What I gave up for Lent…

 

Absolutely, positively…

 

NOTHING.

 

There. I said it.  I tearfully admitted this to a precious new friend, Ashlie, at the retreat I attended two weekends ago. It felt like a grand (and awful) confession.

 

BUT IT WASN’T.

 

It doesn’t need to be, even though it nags and haunts me certain moments throughout this forty day period prior to Easter.

I want to have these “holy” things to commemorate my relationship with the Lord. How could I pass up this opportunity? WHY did I abandon such a simple (or not so simple) spiritual challenge? Why do I even HAVE to feel guilty?

Is this GUILT for sacrificing NOTHING when HE SACRIFICED ALL pleasing to him? Is it truly what He wants for me? Do you suffer from the same? Do you? OR do you have this all figured out, maybe for at least this year? Tell me, please! I’m a curious sort.
And then I am reminded:

 

“It is well to have specifically holy places, and things, and days, for, without these focal points or reminders, the belief that is holy and “big with God” will soon dwindle into a mere sentiment.”

(C.S. Lewis)

 

Celebrations and places and things are wonderful and pleasing and helpful. But when they come to be THIS for me, or for you, what should we do about it?

 

For the past two weeks, I’ve prayed. PRAYED my heart out to the Lord.

 

For, yes, NOTHING. That is what I gave up…and do you know why? As I poured out my thoughts to this new, sweet, and gracious friend, she was the one to explain it to me.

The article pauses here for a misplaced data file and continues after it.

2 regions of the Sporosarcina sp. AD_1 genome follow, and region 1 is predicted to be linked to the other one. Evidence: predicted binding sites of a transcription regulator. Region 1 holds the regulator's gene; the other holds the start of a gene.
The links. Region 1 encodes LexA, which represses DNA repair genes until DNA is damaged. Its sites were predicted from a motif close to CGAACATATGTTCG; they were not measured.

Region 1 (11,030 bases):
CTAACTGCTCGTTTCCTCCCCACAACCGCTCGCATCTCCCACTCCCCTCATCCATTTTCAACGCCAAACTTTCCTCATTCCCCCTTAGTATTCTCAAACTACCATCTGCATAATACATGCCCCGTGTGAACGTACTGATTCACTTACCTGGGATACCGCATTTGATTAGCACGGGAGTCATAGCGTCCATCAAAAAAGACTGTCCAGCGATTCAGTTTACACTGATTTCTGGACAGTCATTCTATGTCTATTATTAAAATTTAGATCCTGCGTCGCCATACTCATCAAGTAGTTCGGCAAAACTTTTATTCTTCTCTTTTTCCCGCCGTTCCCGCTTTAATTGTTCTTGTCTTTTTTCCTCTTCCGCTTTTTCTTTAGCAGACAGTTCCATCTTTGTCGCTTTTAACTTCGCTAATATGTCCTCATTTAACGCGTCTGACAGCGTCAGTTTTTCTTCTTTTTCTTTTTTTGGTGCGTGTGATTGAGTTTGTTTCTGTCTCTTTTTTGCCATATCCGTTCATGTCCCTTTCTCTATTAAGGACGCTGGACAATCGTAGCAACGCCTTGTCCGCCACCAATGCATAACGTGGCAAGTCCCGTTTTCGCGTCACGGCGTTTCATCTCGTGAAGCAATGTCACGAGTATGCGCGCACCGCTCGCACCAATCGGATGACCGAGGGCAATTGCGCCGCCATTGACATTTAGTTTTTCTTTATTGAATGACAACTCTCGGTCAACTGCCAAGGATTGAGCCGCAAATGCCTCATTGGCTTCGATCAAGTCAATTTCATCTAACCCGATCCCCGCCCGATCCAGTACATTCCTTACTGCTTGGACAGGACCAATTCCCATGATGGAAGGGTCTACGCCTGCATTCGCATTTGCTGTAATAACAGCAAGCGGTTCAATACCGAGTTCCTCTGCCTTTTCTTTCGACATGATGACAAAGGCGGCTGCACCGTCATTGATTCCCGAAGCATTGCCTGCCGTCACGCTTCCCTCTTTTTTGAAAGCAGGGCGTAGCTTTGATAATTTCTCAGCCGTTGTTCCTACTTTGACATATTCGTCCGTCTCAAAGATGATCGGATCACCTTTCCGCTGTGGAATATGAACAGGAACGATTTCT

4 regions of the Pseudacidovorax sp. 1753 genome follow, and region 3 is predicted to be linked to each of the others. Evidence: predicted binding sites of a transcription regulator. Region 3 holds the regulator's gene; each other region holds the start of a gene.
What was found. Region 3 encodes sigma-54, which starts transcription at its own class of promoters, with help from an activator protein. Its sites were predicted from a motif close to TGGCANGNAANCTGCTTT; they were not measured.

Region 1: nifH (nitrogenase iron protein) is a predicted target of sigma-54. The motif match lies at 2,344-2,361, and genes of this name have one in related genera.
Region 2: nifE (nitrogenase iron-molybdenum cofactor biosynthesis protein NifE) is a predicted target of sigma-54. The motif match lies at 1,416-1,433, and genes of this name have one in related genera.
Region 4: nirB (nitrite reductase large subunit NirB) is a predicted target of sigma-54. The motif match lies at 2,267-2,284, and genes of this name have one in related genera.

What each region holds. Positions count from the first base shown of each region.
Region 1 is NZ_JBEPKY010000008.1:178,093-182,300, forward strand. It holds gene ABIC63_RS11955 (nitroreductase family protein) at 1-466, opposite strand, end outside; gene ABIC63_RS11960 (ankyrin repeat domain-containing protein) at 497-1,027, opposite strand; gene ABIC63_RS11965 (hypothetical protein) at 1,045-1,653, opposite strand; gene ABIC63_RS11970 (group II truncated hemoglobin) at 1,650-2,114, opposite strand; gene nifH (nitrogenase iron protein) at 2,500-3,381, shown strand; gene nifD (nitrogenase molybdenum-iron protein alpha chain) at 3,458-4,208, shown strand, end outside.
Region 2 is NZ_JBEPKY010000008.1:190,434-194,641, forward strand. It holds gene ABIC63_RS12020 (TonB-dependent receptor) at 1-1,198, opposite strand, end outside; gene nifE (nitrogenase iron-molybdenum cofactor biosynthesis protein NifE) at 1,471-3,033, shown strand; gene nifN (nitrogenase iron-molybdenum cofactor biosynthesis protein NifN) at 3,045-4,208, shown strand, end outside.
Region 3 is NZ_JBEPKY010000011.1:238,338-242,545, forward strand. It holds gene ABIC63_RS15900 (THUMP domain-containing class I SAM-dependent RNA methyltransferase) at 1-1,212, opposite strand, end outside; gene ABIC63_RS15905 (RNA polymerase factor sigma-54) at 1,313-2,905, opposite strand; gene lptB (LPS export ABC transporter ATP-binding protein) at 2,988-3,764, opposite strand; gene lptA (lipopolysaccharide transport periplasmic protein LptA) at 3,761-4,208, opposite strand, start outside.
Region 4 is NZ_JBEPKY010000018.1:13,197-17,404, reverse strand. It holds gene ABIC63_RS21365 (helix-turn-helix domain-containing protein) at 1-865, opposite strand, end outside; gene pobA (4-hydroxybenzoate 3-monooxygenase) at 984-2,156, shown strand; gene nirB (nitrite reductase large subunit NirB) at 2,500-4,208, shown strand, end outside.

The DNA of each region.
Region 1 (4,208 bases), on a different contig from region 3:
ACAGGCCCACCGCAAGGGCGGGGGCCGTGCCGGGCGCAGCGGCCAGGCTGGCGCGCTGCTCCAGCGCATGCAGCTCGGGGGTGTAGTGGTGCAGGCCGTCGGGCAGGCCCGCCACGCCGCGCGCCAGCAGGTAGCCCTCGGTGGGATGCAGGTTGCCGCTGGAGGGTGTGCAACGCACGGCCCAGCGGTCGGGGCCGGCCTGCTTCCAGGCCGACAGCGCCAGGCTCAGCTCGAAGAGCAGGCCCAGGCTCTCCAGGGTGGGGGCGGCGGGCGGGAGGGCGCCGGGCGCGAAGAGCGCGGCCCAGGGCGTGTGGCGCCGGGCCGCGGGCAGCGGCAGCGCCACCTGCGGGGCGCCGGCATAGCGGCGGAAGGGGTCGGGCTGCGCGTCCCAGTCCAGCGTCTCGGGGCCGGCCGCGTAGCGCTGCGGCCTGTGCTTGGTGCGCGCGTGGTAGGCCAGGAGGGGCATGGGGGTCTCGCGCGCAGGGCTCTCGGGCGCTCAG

I feel absolutely,

positively

EMPTY.

And it was time (if it was His time…I hope it is the time) for the Lord to fill me up. She said it more eloquently than I am writing it here, mind you. And ever since then, I’ve thought about her words of wisdom and sweet offerings of encouragement.

She was right. I feel empty.

I have nothing left. I didn’t feel like I could give up a single thing.

This past year brought valley upon valley and mountain upon mountain. In my state of severe fatigue, I lost touch with friends and with the concept of “social life.” Reading became a chore rather than remaining a beloved, necessary hobby. After getting one or two pages into a book, I’d have to set it relunctantly aside. It was a different language and my brain couldn’t handle this new language. This process exacerbated whatever difficulty I already had homeschooling my children from a neck injury, but I pushed through, growing emptier with each day. What else could I do? I struggled with writing, being unable to write what I wanted to write for just as long or longer. I grieved the loss of my beloved cat of fifteen years. Two months later in December, on the day before my birthday, my BELOVED grandmother passed through Heaven’s gates. Physical pain hindered me from caring for my home and family, school and social activities the way I expected and desired. I stopped playing the piano or keyboard at church. Limitations shoved me into my living room chair for weeks…months. Expectations shoved me into acceptance, but I clung to my trust in the Lord despite what seemed to be draining from my life.